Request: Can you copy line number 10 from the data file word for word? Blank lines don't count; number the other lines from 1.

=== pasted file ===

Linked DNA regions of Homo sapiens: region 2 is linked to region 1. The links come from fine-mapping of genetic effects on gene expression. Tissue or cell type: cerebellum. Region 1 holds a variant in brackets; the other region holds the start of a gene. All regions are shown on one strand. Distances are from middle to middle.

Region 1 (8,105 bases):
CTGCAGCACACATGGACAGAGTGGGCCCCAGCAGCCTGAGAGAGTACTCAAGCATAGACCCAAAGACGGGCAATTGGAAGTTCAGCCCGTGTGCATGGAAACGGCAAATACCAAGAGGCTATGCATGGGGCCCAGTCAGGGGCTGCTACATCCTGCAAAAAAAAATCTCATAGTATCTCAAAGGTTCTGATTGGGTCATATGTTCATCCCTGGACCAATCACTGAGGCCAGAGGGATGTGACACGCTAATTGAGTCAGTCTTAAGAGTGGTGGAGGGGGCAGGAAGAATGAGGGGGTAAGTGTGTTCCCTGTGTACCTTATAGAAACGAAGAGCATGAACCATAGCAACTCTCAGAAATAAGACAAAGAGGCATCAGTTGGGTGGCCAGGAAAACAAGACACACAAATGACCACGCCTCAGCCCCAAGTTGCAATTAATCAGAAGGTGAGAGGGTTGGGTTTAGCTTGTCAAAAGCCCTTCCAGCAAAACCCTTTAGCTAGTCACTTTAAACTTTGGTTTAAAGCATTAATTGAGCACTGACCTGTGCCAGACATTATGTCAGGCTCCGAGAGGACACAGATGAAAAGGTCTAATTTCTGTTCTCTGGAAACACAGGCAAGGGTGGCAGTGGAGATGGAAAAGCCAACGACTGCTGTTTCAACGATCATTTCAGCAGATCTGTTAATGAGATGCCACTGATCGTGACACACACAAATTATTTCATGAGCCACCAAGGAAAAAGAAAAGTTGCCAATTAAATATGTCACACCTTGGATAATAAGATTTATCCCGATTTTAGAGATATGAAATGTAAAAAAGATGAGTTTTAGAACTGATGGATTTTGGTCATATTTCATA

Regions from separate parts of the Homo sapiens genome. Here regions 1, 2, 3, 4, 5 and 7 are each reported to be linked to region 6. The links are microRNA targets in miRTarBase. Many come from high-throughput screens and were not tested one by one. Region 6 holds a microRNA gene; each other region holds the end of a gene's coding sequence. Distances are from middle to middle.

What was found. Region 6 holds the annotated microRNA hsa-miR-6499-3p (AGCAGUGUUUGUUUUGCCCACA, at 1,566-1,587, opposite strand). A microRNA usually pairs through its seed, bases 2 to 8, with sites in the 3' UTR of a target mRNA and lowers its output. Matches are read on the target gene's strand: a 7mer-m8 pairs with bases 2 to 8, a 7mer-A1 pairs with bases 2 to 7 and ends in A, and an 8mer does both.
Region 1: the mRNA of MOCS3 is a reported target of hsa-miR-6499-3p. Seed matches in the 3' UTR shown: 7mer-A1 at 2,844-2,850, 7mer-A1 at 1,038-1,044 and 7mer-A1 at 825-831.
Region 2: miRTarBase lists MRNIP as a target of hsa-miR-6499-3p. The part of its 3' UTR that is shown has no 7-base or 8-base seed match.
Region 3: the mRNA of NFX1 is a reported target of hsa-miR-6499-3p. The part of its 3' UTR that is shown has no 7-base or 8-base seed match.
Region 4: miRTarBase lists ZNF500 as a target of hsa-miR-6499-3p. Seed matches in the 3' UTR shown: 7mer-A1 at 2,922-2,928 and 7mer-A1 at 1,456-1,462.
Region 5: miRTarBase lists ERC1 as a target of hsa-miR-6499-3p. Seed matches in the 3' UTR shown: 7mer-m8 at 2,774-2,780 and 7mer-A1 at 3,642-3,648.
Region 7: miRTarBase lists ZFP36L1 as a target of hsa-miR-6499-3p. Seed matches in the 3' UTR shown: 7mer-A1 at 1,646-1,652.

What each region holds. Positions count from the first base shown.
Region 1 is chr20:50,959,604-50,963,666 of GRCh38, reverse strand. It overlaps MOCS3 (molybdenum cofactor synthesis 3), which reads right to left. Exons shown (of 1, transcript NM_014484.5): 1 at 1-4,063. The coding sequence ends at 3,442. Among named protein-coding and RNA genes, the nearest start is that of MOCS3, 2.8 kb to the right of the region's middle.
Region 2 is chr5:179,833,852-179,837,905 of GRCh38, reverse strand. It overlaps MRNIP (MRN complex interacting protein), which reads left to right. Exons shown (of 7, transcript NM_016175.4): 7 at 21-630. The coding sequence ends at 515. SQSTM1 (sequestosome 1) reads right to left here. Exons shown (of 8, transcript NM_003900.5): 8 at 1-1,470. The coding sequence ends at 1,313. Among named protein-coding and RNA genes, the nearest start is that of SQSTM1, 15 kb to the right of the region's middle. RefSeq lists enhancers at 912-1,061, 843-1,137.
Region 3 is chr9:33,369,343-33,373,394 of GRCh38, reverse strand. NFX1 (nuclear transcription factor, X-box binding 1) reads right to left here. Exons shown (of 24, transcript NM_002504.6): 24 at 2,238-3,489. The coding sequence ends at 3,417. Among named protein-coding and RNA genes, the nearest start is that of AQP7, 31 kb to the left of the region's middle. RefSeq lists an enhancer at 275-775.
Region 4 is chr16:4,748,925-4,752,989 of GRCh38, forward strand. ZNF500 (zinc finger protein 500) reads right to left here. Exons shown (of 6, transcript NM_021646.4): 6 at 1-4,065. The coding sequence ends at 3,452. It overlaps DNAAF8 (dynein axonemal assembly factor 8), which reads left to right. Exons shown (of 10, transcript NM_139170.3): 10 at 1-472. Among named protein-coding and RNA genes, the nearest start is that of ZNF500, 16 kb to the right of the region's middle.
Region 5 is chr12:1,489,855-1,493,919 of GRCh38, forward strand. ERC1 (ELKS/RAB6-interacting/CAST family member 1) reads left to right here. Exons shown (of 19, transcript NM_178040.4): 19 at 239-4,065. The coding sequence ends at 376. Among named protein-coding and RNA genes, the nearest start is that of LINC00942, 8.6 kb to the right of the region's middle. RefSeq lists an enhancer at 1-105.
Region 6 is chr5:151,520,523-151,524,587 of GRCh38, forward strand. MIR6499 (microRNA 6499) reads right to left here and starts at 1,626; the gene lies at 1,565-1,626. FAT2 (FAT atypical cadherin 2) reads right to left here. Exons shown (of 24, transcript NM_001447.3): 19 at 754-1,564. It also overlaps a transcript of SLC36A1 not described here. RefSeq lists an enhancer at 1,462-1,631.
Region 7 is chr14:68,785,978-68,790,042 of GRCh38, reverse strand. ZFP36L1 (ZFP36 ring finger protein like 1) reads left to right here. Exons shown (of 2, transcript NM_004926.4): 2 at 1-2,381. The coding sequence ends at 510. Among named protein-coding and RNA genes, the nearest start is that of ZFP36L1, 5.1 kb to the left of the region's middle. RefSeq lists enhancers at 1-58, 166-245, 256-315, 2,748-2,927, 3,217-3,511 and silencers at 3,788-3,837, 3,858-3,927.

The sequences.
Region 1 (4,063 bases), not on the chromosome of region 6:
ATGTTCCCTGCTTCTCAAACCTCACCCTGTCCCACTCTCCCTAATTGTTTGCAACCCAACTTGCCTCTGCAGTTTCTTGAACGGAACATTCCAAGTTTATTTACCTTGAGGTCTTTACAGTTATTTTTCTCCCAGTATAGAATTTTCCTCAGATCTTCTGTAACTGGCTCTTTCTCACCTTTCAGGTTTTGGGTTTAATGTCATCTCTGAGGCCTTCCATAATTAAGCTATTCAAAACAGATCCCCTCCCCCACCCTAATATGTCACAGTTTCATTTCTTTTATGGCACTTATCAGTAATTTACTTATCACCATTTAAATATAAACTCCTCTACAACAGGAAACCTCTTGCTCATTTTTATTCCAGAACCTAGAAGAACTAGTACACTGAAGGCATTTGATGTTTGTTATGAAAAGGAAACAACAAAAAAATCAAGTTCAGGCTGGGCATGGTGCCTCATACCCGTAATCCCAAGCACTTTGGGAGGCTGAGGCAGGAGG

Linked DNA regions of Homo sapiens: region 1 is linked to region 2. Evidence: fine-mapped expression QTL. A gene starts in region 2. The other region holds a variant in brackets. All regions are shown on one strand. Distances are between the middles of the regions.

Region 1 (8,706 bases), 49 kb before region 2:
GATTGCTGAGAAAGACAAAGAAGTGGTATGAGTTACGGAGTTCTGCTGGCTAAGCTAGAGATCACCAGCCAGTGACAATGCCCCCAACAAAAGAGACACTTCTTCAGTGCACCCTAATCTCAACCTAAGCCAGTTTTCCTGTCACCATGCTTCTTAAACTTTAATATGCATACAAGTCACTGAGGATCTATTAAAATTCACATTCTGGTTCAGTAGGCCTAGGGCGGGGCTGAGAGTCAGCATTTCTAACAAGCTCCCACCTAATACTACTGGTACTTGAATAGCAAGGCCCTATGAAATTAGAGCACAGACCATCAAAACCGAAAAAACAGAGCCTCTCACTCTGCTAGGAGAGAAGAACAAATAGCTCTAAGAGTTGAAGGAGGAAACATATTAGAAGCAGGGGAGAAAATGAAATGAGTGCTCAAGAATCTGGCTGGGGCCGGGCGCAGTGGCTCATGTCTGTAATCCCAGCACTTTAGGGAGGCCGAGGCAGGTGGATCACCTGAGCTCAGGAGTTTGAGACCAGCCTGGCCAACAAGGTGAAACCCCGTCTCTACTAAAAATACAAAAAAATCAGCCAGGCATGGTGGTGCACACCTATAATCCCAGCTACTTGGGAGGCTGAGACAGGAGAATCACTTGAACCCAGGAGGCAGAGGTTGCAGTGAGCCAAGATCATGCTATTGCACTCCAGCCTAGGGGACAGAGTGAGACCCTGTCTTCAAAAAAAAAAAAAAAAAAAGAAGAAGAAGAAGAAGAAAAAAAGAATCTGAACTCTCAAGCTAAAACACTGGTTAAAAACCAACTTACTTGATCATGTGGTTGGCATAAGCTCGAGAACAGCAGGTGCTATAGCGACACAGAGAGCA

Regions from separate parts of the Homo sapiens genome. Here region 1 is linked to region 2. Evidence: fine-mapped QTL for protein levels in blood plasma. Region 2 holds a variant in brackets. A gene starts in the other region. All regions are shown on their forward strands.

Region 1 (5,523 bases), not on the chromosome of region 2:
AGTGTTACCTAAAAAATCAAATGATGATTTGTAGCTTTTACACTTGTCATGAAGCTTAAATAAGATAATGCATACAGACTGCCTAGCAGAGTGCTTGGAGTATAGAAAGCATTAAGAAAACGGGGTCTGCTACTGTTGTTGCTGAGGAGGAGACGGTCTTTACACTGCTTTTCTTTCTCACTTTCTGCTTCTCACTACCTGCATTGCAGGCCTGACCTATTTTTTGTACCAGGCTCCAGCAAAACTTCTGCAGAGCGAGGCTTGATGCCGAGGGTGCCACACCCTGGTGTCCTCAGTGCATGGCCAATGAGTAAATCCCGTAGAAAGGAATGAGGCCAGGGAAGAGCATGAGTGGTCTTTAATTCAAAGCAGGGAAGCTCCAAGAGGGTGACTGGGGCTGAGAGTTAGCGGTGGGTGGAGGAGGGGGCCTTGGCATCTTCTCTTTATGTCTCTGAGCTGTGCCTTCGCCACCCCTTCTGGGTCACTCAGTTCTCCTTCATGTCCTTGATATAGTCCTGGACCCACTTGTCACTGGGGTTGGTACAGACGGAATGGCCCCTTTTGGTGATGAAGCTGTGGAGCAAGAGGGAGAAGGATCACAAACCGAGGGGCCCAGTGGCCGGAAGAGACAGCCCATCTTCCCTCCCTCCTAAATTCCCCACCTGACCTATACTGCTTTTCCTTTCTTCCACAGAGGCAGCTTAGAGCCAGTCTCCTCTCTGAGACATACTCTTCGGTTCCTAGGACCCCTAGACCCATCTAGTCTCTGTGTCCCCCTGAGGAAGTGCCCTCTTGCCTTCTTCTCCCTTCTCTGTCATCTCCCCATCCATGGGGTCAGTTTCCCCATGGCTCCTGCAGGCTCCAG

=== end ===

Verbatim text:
Region 5: miRTarBase lists ERC1 as a target of hsa-miR-6499-3p. Seed matches in the 3' UTR shown: 7mer-m8 at 2,774-2,780 and 7mer-A1 at 3,642-3,648.